A recent report by the New York Times highlighted the failings of the Spanish solar legislation. Problems stemmed from the fact that politicians expected a steady stream of investment over a period of years. However, the massive interest which was generated in the fledgling industry encouraged a wave of investment in the first few months. The massive take up of solar installations was unexpected and caused the Spanish government to reduce solar incentives by 30 per cent without warning. Because the Spanish feed-in tariff failed to be market responsive, many investors who had already ordered deliveries of solar product from China, were left in the situation that they had no market in which to install it. With regards to the Spanish legislation, Julie Blunden of SunPower Corp was quoted in the New York Times,

“The most important lesson, which everyone has learned, is that if you’re going to establish a feed-in tariff, you need to figure out how to make it market-responsive.”

This will be the key lesson for the British government, how to introduce legislation which encourages growth in the new solar industry without setting a tariff level which is too high. In Spain, the government’s level of 0.44 euros was artificially high and therefore created the problem of an influx of investment which the government could not manage. Therefore, when the PSOE government reduced incentives by 30 per cent with many investors having already ordered large quantities of solar plant from manufacturing bases in China, the proverbial rug was pulled right from under them. Talking specifically about the legislation changes which had the detrimental effects on the Spanish PV market Santiago Seage, the CEO of Abengoa Solar SA commented on the situation saying,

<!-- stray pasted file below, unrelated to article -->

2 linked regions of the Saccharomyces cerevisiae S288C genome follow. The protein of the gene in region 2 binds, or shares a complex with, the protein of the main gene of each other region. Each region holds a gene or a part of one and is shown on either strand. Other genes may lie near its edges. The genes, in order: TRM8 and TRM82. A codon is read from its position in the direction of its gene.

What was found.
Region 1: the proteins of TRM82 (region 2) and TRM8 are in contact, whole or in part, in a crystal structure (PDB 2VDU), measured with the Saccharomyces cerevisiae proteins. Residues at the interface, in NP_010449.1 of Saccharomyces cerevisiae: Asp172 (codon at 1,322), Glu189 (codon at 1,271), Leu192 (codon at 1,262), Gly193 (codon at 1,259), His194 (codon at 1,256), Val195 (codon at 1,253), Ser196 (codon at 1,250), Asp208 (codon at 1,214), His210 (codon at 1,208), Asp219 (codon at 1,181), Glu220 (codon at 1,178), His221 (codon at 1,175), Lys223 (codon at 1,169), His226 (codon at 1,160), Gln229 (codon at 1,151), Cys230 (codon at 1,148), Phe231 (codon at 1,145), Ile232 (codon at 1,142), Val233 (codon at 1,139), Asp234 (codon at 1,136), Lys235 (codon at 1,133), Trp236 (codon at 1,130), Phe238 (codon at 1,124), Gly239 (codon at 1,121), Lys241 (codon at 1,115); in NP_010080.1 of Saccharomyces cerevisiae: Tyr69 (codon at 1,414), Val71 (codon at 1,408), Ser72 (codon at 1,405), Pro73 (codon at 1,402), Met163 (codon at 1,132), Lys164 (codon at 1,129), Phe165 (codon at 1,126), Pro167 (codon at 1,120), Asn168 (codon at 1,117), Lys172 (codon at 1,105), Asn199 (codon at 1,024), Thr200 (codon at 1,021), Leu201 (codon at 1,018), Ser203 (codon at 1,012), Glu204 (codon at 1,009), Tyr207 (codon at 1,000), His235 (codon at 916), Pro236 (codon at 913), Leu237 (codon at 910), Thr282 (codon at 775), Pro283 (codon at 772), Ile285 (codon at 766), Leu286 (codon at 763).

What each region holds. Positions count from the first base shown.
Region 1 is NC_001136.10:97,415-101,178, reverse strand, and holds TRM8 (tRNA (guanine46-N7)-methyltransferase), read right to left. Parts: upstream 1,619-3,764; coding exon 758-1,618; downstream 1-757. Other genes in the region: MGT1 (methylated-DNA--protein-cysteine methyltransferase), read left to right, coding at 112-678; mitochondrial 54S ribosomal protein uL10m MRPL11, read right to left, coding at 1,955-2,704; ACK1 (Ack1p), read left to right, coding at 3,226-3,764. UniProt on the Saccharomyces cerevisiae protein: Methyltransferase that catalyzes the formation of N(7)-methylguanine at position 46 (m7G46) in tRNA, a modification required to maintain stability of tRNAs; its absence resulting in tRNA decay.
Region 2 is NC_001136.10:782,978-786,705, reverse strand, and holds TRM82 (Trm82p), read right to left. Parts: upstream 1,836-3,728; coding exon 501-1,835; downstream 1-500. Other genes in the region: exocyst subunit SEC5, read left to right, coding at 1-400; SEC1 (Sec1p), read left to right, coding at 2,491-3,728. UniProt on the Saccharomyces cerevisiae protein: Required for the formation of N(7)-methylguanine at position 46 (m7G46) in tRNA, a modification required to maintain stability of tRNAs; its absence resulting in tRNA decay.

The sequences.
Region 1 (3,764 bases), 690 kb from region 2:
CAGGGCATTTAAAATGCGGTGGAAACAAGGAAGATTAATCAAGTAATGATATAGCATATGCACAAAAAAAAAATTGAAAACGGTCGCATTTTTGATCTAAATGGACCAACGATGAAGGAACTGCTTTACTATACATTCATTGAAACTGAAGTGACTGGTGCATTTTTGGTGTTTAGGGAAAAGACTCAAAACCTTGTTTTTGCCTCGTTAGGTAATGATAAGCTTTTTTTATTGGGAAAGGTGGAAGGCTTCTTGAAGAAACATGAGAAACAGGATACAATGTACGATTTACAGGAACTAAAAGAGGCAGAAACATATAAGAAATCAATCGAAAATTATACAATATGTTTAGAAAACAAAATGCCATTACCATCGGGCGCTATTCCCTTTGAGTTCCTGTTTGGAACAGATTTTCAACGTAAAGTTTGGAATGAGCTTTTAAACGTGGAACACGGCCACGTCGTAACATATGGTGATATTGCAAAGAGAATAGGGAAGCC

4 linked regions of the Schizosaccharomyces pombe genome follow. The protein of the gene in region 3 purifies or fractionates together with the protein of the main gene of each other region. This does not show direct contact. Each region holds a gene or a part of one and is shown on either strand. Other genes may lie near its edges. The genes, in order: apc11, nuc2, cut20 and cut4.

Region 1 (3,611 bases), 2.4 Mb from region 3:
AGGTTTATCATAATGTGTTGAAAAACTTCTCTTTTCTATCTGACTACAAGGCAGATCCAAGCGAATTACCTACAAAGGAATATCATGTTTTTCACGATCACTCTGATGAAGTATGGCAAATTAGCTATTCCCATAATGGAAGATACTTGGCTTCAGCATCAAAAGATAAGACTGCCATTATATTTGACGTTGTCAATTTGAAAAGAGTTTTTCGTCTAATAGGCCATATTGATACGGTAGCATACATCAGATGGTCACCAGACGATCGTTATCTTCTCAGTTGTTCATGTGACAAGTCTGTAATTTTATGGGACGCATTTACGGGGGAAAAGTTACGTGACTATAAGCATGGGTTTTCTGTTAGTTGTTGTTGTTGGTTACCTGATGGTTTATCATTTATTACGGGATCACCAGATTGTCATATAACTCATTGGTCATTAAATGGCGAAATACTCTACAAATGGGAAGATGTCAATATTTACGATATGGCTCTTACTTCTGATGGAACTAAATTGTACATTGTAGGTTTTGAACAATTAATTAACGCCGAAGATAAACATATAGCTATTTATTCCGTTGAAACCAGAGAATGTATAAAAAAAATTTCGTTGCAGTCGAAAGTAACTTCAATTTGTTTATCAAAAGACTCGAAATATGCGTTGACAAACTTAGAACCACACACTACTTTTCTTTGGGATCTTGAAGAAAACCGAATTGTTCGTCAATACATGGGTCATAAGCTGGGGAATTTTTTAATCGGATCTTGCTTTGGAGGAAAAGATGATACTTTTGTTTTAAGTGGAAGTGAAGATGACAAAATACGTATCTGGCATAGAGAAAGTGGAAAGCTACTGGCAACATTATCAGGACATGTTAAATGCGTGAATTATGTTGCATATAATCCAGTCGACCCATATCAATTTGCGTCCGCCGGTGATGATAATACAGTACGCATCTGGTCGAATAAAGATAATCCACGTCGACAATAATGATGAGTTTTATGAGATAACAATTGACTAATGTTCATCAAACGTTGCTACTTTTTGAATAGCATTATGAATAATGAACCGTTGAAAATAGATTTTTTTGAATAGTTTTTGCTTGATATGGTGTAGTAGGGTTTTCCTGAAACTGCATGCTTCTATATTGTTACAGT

“What’s important for the regulation of solar is stability. Unfortunately, up to now, we have had too many changes and if the context changes, you can make mistakes in business decisions.”

Spain has already experienced a dramatic reduction in photovoltaic installation in 2009 with 375MW compared to 2008 installations of 2,500MW. Spain will now fail to live up to its ambitions of becoming the European Union’s leading renewable energy producer by 2020 essentially because Zapatero’s government has neglected the tariff scheme across the country. The introduction of a 500MW project cap along with the withdrawal of essential subsidies has seen the solar industry stagnate and since the new year, decline. Members of the solar industry in the UK will therefore be hoping that the British government emulates the example of Germany rather than Spain in the way that they choose to roll out the much talked about feed-in tariff next year.

China has reinforced its commitment to moving forward to a more progressive, green economy by agreeing with First Solar the construction of a 2GW solar facility in Ordos, Inner Mongolia. The construction of the large solar facility will begin in June 2010 and is expected to be completed by 2014 in a multi-phase operation expected act as a demonstration of the Chinese governments resolve to make giant leaps towards a renewable energy economy.

 With the solar feed in tariff legislation making the headlines in the UK under the guise of the Clean Energy Cash Back Scheme, the Chinese project will be taking advantage of a similar tariff system with the price of electricity guaranteed at a premium rate over a period of years. Tariff systems such as this have generally proved to be extremely effective means of generating investment in new solar sectors.